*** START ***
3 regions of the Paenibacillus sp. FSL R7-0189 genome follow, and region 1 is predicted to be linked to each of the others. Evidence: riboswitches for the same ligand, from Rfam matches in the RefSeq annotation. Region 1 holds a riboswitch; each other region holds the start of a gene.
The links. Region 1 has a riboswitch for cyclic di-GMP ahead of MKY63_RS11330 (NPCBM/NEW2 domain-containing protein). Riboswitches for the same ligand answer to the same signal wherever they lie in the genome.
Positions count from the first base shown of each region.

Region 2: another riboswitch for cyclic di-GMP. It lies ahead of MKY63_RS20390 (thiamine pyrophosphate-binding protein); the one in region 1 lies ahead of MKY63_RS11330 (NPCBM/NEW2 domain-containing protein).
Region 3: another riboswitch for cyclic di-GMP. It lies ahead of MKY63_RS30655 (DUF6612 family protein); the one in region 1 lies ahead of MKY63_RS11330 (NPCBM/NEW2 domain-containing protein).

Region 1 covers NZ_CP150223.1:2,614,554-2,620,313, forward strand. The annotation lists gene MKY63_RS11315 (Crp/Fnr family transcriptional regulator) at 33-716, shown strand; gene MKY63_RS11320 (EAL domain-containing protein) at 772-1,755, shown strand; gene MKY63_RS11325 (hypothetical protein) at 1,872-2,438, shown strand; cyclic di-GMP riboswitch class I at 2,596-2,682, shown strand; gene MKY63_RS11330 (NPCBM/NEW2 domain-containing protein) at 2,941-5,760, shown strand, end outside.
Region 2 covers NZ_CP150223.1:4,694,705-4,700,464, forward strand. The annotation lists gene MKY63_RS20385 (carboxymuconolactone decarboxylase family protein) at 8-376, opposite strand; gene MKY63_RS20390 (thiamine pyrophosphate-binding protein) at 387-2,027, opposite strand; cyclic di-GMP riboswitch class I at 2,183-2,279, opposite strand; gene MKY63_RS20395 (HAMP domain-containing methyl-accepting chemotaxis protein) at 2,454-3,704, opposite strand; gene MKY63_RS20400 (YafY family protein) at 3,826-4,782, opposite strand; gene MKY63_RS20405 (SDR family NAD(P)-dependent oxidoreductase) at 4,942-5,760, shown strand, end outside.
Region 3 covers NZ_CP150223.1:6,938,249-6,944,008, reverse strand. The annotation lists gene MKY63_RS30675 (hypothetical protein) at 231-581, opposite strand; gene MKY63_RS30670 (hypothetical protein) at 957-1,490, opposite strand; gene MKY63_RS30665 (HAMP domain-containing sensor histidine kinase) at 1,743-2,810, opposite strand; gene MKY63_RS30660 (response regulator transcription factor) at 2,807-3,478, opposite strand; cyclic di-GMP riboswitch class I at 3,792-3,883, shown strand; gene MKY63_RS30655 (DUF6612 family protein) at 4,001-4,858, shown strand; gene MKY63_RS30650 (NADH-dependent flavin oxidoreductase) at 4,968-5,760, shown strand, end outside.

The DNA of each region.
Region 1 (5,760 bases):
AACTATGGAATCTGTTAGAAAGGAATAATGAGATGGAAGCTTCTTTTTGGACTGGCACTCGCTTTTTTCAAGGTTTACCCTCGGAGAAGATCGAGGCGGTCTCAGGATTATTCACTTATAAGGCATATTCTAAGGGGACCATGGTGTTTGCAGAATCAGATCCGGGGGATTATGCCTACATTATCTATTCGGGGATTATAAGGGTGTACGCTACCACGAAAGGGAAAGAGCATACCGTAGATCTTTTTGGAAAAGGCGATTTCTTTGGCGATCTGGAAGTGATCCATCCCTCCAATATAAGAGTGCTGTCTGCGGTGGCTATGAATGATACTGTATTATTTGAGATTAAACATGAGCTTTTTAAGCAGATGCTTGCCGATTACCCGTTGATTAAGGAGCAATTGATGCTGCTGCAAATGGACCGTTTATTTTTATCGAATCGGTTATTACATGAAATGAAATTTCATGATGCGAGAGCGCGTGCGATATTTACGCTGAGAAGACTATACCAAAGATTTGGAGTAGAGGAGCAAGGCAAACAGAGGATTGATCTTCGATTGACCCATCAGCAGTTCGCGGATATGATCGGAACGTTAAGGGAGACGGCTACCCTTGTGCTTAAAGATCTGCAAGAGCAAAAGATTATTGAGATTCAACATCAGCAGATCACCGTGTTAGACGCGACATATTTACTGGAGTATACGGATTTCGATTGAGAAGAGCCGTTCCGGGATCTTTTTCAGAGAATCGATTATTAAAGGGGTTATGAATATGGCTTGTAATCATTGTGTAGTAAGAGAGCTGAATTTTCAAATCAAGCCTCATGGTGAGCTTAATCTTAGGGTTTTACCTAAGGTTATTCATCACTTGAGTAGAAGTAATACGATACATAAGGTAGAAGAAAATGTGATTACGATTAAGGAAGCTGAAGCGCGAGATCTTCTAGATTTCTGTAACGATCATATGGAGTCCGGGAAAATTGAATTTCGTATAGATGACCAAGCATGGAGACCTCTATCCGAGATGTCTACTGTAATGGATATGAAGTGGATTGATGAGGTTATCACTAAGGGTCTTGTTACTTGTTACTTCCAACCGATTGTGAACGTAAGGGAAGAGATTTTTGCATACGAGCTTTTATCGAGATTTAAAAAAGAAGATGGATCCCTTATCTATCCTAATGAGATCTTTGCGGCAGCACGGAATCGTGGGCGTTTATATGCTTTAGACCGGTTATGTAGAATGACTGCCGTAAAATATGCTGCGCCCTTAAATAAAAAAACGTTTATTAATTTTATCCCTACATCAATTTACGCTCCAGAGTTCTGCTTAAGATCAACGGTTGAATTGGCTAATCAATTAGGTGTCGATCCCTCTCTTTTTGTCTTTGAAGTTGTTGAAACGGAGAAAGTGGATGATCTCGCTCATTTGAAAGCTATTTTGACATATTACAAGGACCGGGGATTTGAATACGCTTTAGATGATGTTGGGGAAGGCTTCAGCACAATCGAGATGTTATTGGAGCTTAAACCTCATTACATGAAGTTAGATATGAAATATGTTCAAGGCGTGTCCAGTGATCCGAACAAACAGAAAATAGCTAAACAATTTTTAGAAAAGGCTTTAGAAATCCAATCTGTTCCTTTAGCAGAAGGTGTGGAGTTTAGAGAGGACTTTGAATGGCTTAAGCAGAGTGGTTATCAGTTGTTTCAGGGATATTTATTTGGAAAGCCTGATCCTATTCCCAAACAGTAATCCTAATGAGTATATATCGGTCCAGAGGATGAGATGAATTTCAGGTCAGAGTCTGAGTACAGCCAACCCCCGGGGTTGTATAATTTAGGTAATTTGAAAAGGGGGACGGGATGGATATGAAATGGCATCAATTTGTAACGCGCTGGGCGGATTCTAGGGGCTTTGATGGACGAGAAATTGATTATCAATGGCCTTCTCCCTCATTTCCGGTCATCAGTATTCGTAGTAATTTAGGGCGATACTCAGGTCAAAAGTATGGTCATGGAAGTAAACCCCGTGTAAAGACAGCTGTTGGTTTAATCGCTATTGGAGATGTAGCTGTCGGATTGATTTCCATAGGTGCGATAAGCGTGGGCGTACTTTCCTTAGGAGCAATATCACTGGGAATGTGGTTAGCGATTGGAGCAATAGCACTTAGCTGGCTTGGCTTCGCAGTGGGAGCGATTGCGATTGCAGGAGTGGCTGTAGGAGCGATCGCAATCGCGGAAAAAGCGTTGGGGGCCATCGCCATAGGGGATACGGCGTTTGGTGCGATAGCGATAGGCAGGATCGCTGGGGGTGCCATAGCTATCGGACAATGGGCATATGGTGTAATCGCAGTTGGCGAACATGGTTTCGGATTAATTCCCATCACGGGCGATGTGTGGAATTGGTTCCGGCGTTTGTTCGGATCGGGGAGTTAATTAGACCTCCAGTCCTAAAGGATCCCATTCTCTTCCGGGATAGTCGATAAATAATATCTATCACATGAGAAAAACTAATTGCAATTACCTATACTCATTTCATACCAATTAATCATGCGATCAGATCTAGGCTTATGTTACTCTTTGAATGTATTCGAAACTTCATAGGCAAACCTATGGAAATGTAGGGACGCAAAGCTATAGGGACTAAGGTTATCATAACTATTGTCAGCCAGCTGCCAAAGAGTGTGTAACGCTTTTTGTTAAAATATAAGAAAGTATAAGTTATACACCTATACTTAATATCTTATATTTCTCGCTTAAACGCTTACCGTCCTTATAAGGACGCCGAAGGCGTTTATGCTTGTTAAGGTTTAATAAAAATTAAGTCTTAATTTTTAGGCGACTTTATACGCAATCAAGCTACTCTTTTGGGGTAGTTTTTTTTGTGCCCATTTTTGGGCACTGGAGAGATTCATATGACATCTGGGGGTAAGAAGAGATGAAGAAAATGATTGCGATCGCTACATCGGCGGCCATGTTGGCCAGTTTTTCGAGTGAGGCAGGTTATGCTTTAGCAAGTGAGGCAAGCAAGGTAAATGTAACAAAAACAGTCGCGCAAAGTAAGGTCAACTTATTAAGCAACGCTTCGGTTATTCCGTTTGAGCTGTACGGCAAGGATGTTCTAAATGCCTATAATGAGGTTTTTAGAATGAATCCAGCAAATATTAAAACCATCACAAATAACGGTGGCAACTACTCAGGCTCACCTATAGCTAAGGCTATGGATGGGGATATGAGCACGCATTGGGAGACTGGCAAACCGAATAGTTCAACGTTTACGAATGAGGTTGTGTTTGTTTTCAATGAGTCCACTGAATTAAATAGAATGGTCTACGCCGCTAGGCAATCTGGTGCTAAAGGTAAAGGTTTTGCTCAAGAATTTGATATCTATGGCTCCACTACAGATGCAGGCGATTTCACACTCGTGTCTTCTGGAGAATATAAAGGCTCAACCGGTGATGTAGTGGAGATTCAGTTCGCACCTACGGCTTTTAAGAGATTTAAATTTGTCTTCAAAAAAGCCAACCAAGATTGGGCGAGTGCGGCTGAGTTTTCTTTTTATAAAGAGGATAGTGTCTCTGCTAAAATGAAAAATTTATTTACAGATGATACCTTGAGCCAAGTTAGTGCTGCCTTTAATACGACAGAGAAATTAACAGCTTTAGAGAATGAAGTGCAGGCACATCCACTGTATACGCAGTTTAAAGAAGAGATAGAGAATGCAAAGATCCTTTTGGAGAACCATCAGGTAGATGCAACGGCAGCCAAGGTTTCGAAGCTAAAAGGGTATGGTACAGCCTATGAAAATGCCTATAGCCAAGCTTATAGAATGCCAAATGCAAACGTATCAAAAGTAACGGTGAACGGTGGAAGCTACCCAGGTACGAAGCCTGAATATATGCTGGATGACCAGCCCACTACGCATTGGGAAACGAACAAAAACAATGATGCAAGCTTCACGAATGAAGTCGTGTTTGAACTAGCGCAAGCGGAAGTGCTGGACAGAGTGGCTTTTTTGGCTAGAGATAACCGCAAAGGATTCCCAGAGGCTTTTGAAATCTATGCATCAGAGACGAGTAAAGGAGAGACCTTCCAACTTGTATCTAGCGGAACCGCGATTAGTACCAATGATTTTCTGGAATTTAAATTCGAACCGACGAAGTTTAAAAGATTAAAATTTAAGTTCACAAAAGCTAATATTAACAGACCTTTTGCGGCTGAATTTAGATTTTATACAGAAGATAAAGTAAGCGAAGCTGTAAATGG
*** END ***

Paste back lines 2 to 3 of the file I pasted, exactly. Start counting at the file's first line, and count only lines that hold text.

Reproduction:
The links. Region 1 has a riboswitch for cyclic di-GMP ahead of MKY63_RS11330 (NPCBM/NEW2 domain-containing protein). Riboswitches for the same ligand answer to the same signal wherever they lie in the genome.
Positions count from the first base shown of each region.